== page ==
surfaces, all 3-dimensional objects on that surface, when represented in
stack-diagram form, get "chopped up" into 2-dimensional cross-sections.
In order to represent the spaceship in the stack-diagram, we must divide
it into 2-dimensional cross-sections, and spread these cross-sections across
the appropriate slices - as is done in the top stack-diagram on the left.
The manner in which the
slices increase and then decrease in size shows that the spaceship is rounded
in shape. If we were to plot a point designating the precise location of
the spaceship on the hyperspherical universe we are working with, it would be at
a point located at the
exact center of the spaceship (in the center of its central cross-section).
Such a point is plotted in the bottom stack-diagram on the left. It is by
means of this point that we will refer to the spaceship's location in the
future. The purpose behind including the spaceship in the form of 2-dimensional
cross-sections (and not just as a point) is to emphasize the fact that
the spaceship, being a 3-dimensional object, possesses a distinct 'width'
that spreads it across a given 3-dimensional region of the surface of the
hyperspherical universe - a region of width that extends across *multiple slices*
of the hypersphere, that a point by itself cannot portray.

How does a hypersphere close 3 dimensions? For any given region on the surface of a hypersphere there is at most 3 lines that can cross each other and lie at right angles to each other. These crossed lines represent the 3 dimensions of freedom that the spaceship has with which to move on the surface of the 3-dimensional universe. If we extended both ends of each line outward, they would follow a curved path until meeting on the other side of the hypersphere at the point exactly opposite to the point at which they originally met. These 3 closed loops represent the paths around the 3-dimensional universe that the spaceship could take given its 3 dimensions of freedom.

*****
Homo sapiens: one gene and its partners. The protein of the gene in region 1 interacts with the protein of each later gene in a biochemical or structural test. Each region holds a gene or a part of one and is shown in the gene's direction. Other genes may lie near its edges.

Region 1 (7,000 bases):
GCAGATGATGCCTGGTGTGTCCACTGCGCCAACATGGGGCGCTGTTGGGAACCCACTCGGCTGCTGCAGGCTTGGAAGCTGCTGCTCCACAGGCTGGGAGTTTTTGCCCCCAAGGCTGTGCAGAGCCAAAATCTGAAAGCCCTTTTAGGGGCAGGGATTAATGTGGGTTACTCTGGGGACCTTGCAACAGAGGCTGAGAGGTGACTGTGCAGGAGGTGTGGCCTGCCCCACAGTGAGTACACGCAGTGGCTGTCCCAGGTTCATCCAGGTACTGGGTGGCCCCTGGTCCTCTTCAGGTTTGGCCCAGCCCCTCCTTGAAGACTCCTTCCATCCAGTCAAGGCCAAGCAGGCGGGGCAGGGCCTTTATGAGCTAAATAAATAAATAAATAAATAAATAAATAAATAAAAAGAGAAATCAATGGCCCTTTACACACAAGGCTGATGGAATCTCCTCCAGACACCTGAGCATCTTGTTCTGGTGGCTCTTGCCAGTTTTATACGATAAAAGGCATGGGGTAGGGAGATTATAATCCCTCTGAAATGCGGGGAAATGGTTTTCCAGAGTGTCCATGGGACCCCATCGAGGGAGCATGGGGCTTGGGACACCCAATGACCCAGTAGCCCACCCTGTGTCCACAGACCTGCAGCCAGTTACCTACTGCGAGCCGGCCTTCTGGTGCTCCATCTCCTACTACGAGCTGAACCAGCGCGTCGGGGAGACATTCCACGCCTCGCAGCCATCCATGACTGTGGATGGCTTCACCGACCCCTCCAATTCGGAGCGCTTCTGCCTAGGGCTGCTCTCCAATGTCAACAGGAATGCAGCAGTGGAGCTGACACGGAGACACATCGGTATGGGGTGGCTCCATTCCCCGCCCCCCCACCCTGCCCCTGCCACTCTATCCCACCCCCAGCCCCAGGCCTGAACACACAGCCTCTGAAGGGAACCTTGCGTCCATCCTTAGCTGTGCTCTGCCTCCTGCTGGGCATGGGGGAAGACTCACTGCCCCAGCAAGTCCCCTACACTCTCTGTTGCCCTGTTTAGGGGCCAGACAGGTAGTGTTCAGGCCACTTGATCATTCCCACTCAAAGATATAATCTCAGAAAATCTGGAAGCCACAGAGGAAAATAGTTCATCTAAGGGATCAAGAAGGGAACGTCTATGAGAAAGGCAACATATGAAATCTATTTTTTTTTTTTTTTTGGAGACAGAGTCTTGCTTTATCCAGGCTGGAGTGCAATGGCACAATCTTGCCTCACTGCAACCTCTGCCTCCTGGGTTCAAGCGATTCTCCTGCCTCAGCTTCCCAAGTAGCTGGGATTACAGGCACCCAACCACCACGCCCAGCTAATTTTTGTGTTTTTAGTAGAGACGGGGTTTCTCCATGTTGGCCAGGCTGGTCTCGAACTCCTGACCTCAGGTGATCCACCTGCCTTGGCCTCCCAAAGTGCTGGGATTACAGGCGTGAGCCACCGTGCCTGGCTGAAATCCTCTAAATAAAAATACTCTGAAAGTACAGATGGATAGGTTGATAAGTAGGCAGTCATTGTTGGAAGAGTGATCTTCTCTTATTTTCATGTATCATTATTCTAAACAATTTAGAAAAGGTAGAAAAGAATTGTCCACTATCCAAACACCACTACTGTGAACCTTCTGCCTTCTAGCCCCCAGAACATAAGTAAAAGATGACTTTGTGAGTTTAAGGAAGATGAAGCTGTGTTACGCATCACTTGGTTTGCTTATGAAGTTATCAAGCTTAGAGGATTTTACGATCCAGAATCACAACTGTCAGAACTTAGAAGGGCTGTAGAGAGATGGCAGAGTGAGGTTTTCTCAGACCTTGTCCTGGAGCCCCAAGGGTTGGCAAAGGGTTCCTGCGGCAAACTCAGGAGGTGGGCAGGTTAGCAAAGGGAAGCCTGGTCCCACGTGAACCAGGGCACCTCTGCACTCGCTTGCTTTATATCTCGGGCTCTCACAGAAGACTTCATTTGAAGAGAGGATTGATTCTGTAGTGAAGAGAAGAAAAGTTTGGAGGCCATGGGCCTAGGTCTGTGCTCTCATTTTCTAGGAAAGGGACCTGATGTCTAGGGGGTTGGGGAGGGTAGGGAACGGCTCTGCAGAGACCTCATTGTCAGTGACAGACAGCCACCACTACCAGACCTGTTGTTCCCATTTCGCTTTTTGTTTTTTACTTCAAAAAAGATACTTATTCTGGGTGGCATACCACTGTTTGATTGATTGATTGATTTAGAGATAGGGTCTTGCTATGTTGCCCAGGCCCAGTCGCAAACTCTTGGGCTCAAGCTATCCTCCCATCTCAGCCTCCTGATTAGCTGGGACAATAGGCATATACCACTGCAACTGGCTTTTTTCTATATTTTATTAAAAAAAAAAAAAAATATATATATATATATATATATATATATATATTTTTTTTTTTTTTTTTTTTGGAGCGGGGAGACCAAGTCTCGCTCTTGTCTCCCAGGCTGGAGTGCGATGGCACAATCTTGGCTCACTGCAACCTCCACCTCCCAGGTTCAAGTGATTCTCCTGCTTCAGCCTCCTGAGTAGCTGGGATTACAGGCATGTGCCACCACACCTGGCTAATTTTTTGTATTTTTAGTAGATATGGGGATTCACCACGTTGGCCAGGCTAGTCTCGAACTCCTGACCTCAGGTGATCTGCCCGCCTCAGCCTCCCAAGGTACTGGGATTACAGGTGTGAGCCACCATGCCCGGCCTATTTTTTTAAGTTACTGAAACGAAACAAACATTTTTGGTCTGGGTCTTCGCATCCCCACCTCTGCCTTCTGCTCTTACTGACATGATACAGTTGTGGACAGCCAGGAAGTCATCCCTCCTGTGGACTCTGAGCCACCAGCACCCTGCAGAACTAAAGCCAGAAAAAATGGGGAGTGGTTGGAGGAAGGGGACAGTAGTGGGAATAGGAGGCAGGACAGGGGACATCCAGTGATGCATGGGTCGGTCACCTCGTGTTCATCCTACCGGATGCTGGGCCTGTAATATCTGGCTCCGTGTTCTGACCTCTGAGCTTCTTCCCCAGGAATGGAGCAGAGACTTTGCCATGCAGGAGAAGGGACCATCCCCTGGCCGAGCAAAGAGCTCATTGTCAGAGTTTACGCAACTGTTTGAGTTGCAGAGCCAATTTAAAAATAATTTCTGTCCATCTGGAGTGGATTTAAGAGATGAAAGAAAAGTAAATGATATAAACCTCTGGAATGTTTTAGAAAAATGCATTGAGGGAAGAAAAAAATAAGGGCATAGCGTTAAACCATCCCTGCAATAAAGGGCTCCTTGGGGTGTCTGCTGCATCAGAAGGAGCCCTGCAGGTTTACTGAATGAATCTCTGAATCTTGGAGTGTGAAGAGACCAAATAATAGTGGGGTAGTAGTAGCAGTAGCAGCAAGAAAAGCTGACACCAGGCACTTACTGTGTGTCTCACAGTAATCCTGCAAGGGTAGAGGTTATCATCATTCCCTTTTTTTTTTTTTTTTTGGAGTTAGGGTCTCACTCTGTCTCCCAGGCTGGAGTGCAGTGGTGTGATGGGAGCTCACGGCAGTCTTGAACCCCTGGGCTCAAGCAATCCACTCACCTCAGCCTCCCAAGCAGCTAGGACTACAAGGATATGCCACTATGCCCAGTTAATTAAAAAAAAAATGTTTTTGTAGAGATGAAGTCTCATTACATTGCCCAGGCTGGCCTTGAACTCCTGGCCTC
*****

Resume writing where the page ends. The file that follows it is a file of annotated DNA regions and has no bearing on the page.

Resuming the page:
The illustrations among the next several paragraphs portray the spaceship
travelling along
these paths around the 3-dimensional hyperspherical universe we are working with.
The 2 upper sequences portray
paths around the hypersphere that are *parallel* to the alignment
of the slices. The lower sequence portrays a path around this hypersphere
that is *perpendicular* to the alignment of the slices. The paths
*parallel* to the slices represent a form of closure that we are familiar
with: the curvature of a **sphere**. The path *perpendicular* to
the slices represents a form of closure that we are not familiar with:
the curvature of a **hypersphere**. Clearly, we can grasp the closure
of a sphere. The closure of a hypersphere, however, will be difficult to
portray given the fact that we are limited to 3 dimensions. The sequences we have
been speaking of, as you will see when you reach them, are arranged in a sequential,
linear fashion.
This format is reflected by the distinct 'frames' the sequences are divided
into - each frame representing a separate instant in time in the execution
of the sequence. Each individual frame itself, as you will see, consists
of the array of slices that makes up the hypersphere.

The presence of the spaceship throughout the sequence
is made known across the slices of the frames by means of what can be observed
to be a *point*. In the *parallel* sequences, only one direction
is involved in the process of execution (an order of passage that is designated
by the numbers next to the frames). In the *perpendicular* sequence,
however, the point can be found to leave a slice within a given frame,
and later come back to that frame a second time, returning on a separate
slice. As a means of portraying the distinct 3-dimensional 'width' that
the spaceship possesses on the surface of the hypersphere (the width described
earlier that involves *multiple slices* and that a point by itself
cannot portray), the 2-dimensional *cross-sections* of the spaceship
are displayed on the slices of all three sequences, appearing on and around
the slice of the point designating the spaceship's location on the hypersphere.

In all three sequences, the point representing the spaceship's location
follows a circular path around the 3-dimensional hyperspherical universe. In the
*parallel* sequences (that begin to be displayed to the right) the point